James A. Dick UT Volunteer of Year

KNOXVILLE – James A. Dick, Knoxville broadcasting executive and community leader, is the University of Tennessee’s 2003 Volunteer of the Year.

The award is UT’s highest honor and is given to those “who bear the torch of enlightenment and shadow themselves to give light to others.”

UT President Joe Johnson and Chancellor Loren Crabtree are to present the award Tuesday evening at the annual banquet of the Chancellor’s Associates, a university support group. Dick is a former member of the associates.

Born in Kentucky, Dick’s family moved to Paris, Tenn., when he was a child. He returned to Kentucky to attend college at Transylvania University in Lexington. His studies were interrupted by service in the Army during World War II, but he returned to Transylvania to earn a degree.

A job offer in radio advertising sales brought Dick to Knoxville in 1947. In 1953 he bought WIVK for $3,000 and would expand Dick Broadcasting into a network of 11 stations that sold to Citadel Communications nearly 50 years later.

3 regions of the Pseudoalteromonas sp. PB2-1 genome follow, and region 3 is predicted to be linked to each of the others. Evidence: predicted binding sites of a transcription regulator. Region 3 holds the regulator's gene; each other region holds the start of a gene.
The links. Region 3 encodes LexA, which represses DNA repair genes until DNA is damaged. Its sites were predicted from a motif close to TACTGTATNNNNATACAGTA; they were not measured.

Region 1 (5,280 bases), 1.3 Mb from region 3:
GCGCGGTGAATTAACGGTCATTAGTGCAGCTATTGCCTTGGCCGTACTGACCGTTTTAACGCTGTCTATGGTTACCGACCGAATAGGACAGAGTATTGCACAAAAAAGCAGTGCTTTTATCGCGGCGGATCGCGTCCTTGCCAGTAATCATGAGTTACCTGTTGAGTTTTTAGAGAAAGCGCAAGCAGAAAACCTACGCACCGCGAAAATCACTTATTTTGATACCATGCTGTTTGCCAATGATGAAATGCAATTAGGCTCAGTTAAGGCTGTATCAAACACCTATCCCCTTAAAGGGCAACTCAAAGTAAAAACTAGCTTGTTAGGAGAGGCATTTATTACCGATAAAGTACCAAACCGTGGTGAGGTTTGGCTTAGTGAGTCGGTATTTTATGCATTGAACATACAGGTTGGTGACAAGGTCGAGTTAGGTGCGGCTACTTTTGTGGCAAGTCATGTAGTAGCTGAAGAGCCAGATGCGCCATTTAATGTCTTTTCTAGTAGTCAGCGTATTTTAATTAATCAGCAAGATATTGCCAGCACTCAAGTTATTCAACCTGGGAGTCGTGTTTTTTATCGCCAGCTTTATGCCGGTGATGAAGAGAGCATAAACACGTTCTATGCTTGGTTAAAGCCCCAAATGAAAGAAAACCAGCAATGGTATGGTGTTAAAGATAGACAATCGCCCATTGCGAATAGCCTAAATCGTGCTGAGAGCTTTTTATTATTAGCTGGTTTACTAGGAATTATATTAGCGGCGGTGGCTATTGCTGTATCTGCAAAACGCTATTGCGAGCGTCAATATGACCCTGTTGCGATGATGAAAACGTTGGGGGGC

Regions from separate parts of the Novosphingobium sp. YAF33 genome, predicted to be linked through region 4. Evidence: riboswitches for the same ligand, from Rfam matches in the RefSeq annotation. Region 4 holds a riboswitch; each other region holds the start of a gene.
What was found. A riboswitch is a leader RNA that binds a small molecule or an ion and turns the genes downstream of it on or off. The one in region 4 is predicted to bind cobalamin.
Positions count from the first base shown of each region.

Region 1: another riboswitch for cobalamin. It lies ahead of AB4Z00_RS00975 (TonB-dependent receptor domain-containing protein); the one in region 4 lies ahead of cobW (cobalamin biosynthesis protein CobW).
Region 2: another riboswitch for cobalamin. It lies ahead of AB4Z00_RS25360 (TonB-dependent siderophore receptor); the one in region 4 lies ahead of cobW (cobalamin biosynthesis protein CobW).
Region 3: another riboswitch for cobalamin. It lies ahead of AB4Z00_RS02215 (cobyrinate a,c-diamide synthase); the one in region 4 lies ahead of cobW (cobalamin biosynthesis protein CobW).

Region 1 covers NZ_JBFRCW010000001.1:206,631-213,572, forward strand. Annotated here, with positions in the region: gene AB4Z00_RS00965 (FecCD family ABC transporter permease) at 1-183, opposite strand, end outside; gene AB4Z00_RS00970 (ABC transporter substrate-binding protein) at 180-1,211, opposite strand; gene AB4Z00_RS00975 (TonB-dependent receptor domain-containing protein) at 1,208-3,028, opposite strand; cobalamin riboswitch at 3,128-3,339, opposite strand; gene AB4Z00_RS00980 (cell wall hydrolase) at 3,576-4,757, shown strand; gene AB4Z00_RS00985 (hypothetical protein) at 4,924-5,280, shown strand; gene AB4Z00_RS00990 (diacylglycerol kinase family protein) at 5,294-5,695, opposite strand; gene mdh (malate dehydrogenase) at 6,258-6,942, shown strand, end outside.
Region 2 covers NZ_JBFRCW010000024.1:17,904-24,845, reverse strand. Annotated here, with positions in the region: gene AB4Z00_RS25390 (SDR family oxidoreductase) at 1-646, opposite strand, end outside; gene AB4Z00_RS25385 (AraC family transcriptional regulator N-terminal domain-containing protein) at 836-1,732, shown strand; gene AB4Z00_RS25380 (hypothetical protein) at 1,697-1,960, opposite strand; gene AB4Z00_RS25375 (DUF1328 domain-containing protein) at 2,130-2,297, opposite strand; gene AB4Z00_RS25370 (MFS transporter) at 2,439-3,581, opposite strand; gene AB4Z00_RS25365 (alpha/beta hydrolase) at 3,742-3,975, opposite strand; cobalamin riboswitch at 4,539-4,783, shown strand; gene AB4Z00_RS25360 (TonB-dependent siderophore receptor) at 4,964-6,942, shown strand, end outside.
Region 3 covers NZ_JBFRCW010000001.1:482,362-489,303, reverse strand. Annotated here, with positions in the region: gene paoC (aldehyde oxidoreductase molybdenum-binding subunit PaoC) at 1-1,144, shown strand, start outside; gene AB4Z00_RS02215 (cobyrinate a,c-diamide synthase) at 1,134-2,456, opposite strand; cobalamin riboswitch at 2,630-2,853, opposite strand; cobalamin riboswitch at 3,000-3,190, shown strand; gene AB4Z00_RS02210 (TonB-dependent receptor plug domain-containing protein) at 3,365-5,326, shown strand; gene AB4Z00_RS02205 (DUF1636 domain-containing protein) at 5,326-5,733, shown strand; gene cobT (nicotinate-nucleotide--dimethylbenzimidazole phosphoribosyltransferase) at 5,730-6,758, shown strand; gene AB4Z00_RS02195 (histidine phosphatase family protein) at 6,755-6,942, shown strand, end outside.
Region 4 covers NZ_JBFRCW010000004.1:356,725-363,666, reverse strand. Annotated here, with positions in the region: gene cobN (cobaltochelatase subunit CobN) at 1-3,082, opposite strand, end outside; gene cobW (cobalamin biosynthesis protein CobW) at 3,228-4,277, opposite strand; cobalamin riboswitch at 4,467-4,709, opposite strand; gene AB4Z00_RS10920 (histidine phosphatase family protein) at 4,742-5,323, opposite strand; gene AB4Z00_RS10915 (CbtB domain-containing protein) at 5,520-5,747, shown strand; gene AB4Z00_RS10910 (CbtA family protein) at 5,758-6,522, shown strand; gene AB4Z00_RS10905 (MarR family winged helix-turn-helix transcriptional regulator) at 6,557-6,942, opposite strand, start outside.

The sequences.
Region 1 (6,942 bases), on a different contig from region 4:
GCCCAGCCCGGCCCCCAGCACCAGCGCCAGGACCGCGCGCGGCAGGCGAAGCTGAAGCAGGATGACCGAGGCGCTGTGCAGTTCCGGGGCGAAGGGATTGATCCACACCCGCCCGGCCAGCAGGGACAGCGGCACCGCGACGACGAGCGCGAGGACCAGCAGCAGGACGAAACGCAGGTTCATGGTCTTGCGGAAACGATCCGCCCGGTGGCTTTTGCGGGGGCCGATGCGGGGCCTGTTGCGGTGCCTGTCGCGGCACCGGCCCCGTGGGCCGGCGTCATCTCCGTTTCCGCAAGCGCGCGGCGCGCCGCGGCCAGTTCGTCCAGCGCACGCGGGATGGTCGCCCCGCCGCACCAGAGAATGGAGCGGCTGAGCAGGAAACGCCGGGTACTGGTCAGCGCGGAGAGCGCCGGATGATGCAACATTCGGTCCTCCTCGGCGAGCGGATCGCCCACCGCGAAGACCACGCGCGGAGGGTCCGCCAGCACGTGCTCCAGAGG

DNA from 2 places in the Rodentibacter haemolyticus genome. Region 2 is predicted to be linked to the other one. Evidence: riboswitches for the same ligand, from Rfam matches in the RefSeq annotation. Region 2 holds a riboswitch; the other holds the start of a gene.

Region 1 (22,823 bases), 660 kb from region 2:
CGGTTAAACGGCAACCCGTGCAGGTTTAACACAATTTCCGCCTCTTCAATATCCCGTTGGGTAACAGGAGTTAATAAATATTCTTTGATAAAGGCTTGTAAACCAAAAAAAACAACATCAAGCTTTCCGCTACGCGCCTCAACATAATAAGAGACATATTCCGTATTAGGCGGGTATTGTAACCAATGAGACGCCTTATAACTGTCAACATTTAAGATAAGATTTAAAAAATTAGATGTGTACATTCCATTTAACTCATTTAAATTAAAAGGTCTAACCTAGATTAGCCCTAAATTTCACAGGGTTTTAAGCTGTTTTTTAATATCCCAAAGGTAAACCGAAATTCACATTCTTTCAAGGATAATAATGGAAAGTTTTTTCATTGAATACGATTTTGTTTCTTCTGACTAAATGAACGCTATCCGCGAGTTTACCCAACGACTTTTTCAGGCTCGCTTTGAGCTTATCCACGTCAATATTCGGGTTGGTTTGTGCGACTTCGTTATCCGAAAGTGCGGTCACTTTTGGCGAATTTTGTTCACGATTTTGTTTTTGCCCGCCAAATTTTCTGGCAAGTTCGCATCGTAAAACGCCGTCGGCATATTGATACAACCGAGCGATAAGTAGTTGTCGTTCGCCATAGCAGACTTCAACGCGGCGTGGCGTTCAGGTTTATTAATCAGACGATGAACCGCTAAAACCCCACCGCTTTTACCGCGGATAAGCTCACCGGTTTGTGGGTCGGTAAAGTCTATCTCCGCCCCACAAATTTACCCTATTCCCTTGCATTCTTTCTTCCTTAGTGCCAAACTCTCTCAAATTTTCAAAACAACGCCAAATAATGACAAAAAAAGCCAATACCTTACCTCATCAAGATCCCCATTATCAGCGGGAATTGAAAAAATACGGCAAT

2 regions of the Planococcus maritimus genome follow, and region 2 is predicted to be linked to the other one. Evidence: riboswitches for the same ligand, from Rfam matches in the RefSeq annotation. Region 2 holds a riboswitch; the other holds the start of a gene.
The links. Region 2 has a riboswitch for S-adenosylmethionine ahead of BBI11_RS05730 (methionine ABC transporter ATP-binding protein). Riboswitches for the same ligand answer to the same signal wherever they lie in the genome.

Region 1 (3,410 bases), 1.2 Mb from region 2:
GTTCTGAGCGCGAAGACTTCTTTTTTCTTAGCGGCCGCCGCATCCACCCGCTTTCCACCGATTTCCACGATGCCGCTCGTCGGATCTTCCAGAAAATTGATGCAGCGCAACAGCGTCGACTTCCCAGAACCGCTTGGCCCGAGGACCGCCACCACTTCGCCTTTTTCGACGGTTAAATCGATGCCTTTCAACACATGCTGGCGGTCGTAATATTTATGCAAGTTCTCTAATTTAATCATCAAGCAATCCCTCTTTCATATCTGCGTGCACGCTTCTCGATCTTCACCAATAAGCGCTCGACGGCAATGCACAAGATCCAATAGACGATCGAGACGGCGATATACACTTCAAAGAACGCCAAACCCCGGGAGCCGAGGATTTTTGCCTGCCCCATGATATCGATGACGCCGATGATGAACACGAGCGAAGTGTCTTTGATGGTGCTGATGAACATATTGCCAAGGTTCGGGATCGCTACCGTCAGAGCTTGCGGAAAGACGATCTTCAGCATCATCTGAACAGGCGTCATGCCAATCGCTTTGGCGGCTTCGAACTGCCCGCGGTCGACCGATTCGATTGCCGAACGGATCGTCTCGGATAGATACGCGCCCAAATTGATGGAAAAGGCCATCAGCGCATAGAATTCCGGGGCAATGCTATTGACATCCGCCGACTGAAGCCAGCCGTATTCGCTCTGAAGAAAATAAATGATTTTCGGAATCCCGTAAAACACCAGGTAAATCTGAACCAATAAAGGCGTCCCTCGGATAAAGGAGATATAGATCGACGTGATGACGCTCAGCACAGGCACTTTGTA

In 1981 he bought the Tennessee Theater on Gay Street and renovated it for the 1982 World’s Fair. Later he gave it to a private foundation, and the theatre is now undergoing a $20 million restoration.

Dick helped found the Joy of Music School that provides music training at no cost to several hundred East Tennessee young people. Several UT professors give lessons through the school.

He is a former co-chair of the Dogwood Arts Festival and has been active in supporting the Knoxville Symphony, Knoxville Opera Company and the United Way of Greater Knoxville.